Although the harassment and persecutions continue, Lilia is looking towards the future. When we finish the interview, we are speechless, at a loss for words in the face of all she has had to live through, including what happened on 9 May this year. We continue to admire her in silence; it is not every day that we meet someone who is courage incarnate. She gives us a shy semi-smile when we share our admiration. And that’s when she says, “it’s customary to be awesome round these parts”.
When we are finally about to leave, even though we would like to stay longer with this extraordinary woman, we see her 4 year-old granddaughter in the street, opposite the house, having her first experience of riding her bike. We watch transfixed, as she propels herself forwards for the first time.
Agathe Chapelain, Maelys Orellana and Yvonne Furrer
ASORVIMM: Grave amenaza contra Lilia Peña fundadora de ASORVIMM, 10 May 2018 ; Prensa Rural: En Barrancabermeja hombres armados amenazaron y agredieron a Lilia Peña, defensora de derechos humanos,11 May 2018
On the 22nd of June 2018, representatives of the Embassy of Germany and France, Caritas Germany and the German Agency for Technical Cooperation (GIZ) made a diplomatic visit to express their support for the work of the Nydia Erika Bautista Foundation (FNEB), which accompanies victims of forced disappearance to achieve truth and justice. Seventy relatives of victims of forced disappearance attended the event from the following organizations: Familiares Colombia (Family members Colombia), Madres del Meta y Guaviare (Mothers of Meta and Guaviare), Madres por la vida (Mothers for life), Mujer sigue mis pasos (Woman follows my steps) coming from Bolívar, Boyacá, Caldas, Casanare, Cauca, Cundinamarca, Meta, Putumayo and Valle del Cauca. Continue reading Remembering forced disappearence in Colombia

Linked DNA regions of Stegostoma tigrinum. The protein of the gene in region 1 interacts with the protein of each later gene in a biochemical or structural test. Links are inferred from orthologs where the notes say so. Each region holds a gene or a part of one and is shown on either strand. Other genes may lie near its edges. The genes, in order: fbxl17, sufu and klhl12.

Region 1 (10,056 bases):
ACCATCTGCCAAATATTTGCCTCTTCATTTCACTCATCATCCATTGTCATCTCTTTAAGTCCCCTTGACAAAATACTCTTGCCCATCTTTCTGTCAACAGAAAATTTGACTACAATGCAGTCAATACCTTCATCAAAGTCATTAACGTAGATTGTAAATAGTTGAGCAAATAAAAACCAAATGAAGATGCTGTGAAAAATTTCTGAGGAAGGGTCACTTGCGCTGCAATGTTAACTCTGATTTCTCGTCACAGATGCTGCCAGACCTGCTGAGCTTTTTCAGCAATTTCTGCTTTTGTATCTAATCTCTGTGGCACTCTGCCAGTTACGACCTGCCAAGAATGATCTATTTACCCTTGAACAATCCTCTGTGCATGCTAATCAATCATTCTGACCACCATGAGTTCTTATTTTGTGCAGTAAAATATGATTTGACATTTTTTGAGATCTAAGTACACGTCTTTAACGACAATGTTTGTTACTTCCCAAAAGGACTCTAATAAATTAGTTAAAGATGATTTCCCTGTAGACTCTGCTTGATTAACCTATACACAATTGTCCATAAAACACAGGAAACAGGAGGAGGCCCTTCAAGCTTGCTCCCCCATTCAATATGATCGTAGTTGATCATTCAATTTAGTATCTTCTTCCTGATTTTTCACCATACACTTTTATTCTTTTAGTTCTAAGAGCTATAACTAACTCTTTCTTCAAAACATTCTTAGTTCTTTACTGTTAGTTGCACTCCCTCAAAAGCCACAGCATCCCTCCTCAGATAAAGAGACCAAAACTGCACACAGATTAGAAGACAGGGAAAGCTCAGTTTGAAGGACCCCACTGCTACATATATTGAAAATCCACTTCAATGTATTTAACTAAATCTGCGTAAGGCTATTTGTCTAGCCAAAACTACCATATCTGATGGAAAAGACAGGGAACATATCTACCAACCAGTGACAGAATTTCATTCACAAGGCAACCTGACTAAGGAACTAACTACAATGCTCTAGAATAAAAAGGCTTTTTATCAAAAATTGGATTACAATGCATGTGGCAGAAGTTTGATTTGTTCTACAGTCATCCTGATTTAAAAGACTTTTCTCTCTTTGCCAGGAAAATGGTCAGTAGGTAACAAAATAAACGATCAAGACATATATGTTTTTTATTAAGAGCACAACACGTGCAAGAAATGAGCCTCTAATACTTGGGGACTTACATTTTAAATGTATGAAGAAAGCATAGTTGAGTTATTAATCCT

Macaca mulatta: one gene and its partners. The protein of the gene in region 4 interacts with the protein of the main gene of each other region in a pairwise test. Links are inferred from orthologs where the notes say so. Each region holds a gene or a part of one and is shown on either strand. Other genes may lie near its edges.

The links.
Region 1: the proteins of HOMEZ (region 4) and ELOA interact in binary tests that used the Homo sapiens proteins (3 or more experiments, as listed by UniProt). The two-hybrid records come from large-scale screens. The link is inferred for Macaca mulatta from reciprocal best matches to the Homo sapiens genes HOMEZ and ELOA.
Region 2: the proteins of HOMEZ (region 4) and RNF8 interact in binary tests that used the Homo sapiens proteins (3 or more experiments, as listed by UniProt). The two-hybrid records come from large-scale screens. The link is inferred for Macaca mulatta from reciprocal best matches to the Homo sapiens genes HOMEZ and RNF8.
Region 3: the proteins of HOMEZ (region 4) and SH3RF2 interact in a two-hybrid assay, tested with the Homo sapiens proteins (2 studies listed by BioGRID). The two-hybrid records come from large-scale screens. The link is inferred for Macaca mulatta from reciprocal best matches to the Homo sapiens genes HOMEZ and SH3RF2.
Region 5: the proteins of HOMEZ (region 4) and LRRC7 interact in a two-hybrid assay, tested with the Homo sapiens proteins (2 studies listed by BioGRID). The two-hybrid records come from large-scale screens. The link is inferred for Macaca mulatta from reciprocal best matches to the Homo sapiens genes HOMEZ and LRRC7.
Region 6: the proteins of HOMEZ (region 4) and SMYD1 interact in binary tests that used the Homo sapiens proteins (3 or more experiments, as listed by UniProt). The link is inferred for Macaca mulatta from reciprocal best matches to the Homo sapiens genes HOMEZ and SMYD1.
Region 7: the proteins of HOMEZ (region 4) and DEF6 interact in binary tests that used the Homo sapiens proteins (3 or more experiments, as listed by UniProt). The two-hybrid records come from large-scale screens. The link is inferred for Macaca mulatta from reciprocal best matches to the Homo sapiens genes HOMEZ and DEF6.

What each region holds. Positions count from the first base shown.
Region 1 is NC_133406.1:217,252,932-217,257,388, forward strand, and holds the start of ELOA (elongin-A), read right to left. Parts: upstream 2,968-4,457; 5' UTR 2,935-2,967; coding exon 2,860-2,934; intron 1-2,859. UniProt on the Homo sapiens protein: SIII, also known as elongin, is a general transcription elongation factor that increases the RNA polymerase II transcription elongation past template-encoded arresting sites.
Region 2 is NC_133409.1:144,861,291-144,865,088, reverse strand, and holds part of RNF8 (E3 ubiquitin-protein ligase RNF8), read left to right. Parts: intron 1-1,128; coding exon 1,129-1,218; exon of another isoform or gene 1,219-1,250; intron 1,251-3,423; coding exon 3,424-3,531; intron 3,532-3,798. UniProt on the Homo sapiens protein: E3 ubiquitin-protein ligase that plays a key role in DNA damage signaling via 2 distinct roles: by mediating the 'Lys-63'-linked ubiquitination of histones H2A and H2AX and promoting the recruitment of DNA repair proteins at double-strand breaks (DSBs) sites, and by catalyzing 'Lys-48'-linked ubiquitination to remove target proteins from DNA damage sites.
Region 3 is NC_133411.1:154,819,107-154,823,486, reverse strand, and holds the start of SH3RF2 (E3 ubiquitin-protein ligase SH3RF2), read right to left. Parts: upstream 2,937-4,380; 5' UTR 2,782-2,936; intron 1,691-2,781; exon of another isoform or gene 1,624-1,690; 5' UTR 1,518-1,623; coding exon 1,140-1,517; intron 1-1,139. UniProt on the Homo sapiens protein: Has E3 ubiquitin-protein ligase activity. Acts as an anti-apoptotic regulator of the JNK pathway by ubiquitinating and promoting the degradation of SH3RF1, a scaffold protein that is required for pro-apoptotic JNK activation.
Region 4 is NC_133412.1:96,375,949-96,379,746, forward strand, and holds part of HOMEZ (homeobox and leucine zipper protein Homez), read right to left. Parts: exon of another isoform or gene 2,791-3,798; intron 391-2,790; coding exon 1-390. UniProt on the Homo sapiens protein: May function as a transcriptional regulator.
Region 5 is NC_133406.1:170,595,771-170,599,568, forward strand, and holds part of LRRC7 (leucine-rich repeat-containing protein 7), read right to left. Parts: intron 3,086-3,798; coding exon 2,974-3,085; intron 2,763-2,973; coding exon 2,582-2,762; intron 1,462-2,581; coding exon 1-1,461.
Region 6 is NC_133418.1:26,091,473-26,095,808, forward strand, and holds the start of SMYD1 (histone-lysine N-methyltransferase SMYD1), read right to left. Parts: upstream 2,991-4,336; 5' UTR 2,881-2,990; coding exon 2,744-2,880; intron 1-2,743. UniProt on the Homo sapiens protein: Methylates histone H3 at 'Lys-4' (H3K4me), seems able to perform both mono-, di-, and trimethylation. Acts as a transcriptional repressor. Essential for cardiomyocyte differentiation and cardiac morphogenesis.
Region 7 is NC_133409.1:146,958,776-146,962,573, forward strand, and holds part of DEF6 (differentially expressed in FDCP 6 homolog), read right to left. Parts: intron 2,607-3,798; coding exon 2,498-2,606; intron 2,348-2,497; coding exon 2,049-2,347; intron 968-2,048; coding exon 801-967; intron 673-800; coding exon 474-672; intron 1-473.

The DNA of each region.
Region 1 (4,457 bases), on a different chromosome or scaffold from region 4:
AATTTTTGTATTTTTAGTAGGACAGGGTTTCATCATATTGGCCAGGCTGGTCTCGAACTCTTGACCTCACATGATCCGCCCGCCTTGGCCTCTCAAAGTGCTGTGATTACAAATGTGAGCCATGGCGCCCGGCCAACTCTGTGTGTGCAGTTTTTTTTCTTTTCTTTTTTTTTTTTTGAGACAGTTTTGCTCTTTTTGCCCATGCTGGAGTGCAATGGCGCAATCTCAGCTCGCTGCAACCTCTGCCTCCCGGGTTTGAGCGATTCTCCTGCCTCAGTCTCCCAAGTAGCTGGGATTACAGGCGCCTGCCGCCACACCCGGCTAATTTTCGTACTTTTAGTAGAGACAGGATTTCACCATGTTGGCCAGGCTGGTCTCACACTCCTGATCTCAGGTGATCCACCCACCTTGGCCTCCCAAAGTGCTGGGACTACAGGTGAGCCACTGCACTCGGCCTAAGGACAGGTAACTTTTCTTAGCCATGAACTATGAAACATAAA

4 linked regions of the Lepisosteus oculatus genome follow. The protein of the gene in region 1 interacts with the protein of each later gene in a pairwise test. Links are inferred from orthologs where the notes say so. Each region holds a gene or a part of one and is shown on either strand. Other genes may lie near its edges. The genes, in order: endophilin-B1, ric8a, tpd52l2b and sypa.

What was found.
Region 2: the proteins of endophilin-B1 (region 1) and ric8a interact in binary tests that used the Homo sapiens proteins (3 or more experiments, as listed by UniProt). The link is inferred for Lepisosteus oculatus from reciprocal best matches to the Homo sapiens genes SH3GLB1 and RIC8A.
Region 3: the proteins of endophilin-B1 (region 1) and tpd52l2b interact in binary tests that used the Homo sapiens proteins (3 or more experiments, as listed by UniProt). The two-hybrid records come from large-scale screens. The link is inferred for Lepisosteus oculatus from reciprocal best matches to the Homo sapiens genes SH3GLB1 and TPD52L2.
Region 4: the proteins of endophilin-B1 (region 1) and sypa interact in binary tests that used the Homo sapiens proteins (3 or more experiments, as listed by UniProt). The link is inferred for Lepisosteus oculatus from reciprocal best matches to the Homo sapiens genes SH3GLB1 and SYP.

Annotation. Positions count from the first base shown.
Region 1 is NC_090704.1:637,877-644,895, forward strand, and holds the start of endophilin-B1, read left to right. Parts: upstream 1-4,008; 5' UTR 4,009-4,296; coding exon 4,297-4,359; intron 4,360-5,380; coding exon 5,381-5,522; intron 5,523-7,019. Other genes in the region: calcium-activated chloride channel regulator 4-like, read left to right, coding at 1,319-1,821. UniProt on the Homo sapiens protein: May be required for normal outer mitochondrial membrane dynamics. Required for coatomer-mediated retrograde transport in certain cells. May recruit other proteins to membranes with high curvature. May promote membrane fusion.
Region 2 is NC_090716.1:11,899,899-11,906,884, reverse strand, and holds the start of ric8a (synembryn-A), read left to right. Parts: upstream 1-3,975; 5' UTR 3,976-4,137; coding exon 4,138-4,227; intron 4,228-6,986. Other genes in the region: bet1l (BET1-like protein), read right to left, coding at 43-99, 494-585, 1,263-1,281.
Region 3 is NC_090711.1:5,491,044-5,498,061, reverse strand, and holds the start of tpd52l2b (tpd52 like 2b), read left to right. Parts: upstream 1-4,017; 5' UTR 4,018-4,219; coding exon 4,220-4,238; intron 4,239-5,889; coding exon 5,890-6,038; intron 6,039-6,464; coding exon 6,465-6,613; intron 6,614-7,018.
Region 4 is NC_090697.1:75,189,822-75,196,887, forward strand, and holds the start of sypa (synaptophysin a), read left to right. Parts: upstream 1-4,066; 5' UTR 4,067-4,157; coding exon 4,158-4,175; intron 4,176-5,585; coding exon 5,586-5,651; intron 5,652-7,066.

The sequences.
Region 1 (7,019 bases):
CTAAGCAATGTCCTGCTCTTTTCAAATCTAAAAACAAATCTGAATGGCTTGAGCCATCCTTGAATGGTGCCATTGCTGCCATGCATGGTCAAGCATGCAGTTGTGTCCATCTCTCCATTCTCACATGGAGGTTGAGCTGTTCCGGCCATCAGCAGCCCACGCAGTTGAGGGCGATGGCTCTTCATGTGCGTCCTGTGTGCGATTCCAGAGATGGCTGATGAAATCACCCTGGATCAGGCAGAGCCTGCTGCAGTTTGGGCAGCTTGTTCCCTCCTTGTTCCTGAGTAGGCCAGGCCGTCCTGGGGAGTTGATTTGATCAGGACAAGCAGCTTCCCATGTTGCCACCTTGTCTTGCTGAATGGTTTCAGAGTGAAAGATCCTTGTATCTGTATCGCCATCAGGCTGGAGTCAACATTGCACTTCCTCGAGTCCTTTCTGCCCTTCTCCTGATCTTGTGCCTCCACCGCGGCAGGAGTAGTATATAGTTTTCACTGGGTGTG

Despite the signing of the Peace Agreement between the Colombian Government and the Revolutionary Armed Forces of Colombia (FARC) in November 2016 and the efforts of the State and other entities to situate Colombia in a “post-conflict” context, the main outcome is that the situation of risk for human rights defenders, their organisations and communities, has stayed the same and in some cases has even worsened after the signing of the Agreement. Continue reading 2017: international accompaniment and observation during the first year of the Peace Agreement